Canku Ota Logo

Canku Ota

Canku Ota Logo

(Many Paths)

An Online Newsletter Celebrating Native America


January 10, 2004 - Issue 104


pictograph divider


Qitsualik: The Old Man and the Ice

by Rachel Attituq Qitsualik / Indian Country Today

Glorious it is to see ... the caribou ... beginning their wandering to the north. Glorious it is to see the great herds ... spreading out over the plains of white. Glorious to see.

- Inuit poem recorded by Knud Rasmussen in the 1920s

Rasmussen (The Netsilik Eskimos 1931: 224) once asked a certain Netsilingmiut hunter, "What is it you desire most in life?"

The man responded, "I would like to live without sadness and without pain, I mean without suffering of any kind, without sickness."

This makes a lot of sense, despite the fact that most people today, when asked the same question, would probably answer, "To live as long as possible."

Close brushes with death were pretty common with Inuit of the old days. And it gave them a perspective toward death that is uncommon in these times. They did worry about aspects of their mortality, just as people today do, but they were generally resigned to the idea that their lives would not necessarily be long. Instead of worrying about how long they might live, they fretted over quality. A lack of suffering was what they most desired - they feared becoming sick, maimed, lonely, or a burden to their families.

It was a fact, in those times, that every new day carried with it the possibility of death. There was no point in getting hysterical over such a reality - one simply had to get used to it. And they did just that.

When I was in Rankin Inlet a few years back, I was lucky enough to run into a very, very old fellow. Speaking only proper Inuktitut, he showed me the top of his head, bald except for the wispy remnants of snowy-white hairs. The flesh of his scalp was a mass of scars, the cranium itself strangely indented, as though his skull had been crushed inward until it had become bowl-shaped. Gesturing toward his head, he explained that, long ago, he had found himself trapped against a towering wall of sea-ice, ambushed by a polar bear. Lacking dogs, his gun jammed, he spent a small eternity defending himself against the bear. Time after time, it reared up and crashed its paws down upon his shoulders and head. He survived only by struggling to remain standing, since he knew that a bear attacks by forcing its prey down beneath it, whereupon it can kill by biting off the victim’s face. He refused to allow the bear to knock him down, and after many attempts, it grew tired and stalked off, leaving him alive. But he had been severely wounded, his head permanently disfigured by its blows.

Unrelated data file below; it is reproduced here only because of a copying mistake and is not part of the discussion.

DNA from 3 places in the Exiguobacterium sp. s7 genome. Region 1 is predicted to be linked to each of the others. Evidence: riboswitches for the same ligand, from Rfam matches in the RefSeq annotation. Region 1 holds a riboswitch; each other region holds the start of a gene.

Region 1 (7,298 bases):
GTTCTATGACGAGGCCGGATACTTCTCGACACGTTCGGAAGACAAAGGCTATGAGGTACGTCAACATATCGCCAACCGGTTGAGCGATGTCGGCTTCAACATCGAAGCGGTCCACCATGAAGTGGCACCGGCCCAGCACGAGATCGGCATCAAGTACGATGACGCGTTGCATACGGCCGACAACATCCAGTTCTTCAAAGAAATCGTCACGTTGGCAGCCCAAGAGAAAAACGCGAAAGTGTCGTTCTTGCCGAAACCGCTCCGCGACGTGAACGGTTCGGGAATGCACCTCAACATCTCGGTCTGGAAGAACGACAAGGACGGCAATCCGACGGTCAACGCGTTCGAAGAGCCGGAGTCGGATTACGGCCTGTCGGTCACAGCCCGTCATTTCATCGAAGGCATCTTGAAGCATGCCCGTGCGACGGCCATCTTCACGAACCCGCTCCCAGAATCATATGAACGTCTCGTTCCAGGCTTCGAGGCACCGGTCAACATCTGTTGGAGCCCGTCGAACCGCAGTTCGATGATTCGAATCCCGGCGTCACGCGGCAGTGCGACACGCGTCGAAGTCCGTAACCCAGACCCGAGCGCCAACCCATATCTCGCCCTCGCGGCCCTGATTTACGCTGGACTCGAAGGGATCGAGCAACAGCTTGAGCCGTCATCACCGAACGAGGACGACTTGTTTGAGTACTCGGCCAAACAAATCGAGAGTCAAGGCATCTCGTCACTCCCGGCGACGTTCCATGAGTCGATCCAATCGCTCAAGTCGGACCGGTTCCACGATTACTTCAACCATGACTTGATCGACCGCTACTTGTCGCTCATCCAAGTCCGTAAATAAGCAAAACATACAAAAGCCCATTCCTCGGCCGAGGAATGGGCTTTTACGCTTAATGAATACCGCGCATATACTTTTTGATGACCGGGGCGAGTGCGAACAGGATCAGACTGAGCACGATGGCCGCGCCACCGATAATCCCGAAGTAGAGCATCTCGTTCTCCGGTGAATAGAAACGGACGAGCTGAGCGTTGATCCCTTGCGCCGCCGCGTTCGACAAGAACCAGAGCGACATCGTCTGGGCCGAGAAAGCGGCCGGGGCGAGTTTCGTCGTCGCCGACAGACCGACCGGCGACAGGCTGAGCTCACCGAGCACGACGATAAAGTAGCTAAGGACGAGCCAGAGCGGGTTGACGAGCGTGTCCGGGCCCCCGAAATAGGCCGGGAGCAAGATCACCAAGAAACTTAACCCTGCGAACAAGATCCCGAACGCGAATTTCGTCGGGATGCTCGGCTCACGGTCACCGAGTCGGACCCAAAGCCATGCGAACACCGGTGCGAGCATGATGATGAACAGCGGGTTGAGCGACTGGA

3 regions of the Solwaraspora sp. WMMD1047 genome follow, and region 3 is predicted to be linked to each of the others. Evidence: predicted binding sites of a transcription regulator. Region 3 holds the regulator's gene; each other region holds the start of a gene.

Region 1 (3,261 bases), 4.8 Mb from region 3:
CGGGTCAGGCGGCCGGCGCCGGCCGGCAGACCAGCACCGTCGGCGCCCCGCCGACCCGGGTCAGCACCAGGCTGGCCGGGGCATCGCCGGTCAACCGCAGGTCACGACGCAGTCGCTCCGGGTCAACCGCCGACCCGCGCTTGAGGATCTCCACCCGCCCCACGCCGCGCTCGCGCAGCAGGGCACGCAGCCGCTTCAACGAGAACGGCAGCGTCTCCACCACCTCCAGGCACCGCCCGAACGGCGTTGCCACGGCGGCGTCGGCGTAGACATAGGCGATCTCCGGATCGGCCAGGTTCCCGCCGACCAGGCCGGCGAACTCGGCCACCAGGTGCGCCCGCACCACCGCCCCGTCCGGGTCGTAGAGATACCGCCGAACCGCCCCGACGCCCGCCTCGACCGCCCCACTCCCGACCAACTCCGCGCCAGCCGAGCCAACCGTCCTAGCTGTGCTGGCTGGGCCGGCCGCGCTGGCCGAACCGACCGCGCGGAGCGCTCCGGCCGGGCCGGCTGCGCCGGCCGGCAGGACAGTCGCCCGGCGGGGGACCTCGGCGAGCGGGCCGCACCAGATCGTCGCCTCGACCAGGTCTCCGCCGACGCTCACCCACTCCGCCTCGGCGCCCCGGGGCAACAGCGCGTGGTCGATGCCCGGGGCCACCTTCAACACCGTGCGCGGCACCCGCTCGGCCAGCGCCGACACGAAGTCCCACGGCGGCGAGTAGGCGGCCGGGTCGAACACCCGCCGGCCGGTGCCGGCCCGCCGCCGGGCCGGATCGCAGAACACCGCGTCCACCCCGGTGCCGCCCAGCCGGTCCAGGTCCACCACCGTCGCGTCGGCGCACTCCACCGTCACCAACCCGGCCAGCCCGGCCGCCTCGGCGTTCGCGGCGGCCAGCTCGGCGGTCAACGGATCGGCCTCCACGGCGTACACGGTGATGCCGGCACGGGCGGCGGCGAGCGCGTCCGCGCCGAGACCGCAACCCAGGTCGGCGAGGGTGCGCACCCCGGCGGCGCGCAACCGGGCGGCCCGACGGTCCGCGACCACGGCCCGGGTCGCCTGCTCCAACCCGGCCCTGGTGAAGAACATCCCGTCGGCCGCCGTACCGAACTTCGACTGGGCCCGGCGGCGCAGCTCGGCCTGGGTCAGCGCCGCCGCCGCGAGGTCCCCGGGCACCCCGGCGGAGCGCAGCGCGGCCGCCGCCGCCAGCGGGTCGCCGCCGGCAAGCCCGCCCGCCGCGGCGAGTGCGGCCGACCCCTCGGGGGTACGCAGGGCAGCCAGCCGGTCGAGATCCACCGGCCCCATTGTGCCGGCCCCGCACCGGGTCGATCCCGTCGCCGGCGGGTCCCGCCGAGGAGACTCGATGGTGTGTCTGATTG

He told the story in the same way that he might have talked of buying something at the store. And, to top it off, he had only told it to introduce some other topic (some bit of political chit-chat) of current interest to him.

I later heard that this old man had died only a couple of days later. He was truly ancient, and it was no surprise, but it made me painfully aware that, if the man had not incidentally told me his tale, it might have died with him. I realized that all too many of these living libraries are even now dying, their untapped knowledge, their histories and adventures, passing with them. For they will not tell such stories until the time is right, or until their stories are asked of them. Being traditional, they keep their thoughts to themselves, for this is Inuktitut, the way of Inuit.

But is it surprising that he wasn’t excited about his brush with death? It shouldn’t be, since this sort of thing was simply the kind of world his generation lived in. We might call it an adventure, but he simply knew it as day-to-day life. For him, this was the equivalent of a day at the office.

In such a world, dreams of a long life quickly dissolve, being at best unlikely. It is, however, still possible to dream of happiness - and this is just what traditional Inuit really valued.

Such values are reflected in the traditional Inuit views of what happens to an individual after death. It was important to think that material happiness might endure - even if life itself could not. And this had a direct impact on the approach used by early missionaries.


(That is all I have to say.)

Rankin Inlet, Nunavut, Canada Map

Maps by Travel

pictograph divider

Home PageFront PageArchivesOur AwardsAbout Us

Kid's PageColoring BookCool LinksGuest BookEmail Us


pictograph divider

  Canku Ota is a free Newsletter celebrating Native America, its traditions and accomplishments . We do not provide subscriber or visitor names to anyone. Some articles presented in Canku Ota may contain copyright material. We have received appropriate permissions for republishing any articles. Material appearing here is distributed without profit or monetary gain to those who have expressed an interest. This is in accordance with Title 17 U.S.C. Section 107.  

Canku Ota is a copyright © 2000, 2001, 2002, 2003, 2004 of Vicki Lockard and Paul Barry.

Canku Ota Logo   Canku Ota Logo

The "Canku Ota - A Newsletter Celebrating Native America" web site and its design is the

Copyright © 1999, 2000, 2001, 2002, 2003, 2004 of Paul C. Barry.

All Rights Reserved.

Site Meter
Thank You

Valid HTML 4.01!